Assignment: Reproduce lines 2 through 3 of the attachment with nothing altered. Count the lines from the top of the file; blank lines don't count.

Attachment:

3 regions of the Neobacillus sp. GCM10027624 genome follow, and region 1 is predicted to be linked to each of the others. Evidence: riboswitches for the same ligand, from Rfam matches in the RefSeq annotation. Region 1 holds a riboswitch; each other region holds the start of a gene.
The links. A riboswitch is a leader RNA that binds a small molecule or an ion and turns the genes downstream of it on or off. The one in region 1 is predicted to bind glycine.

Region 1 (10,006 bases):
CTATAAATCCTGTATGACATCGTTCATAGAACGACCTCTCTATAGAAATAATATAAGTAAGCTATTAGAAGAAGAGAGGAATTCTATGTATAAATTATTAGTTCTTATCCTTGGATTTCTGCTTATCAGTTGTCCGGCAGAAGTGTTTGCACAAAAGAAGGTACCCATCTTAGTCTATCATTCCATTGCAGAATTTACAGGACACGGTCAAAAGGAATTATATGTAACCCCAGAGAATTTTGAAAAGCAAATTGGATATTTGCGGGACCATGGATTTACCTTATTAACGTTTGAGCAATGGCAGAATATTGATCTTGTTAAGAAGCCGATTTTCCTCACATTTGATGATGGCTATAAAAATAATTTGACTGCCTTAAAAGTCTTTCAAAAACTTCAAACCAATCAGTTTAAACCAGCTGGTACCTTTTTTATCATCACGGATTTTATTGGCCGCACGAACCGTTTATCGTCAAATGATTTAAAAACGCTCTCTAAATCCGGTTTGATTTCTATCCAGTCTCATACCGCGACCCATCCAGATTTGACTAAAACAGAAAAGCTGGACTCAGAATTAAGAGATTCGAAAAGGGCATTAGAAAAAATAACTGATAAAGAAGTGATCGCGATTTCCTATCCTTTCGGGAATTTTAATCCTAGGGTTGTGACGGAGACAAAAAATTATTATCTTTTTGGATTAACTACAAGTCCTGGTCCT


The links. A riboswitch is a leader RNA that binds a small molecule or an ion and turns the genes downstream of it on or off. The one in region 1 is predicted to bind glycine.

Region 1 (10,006 bases):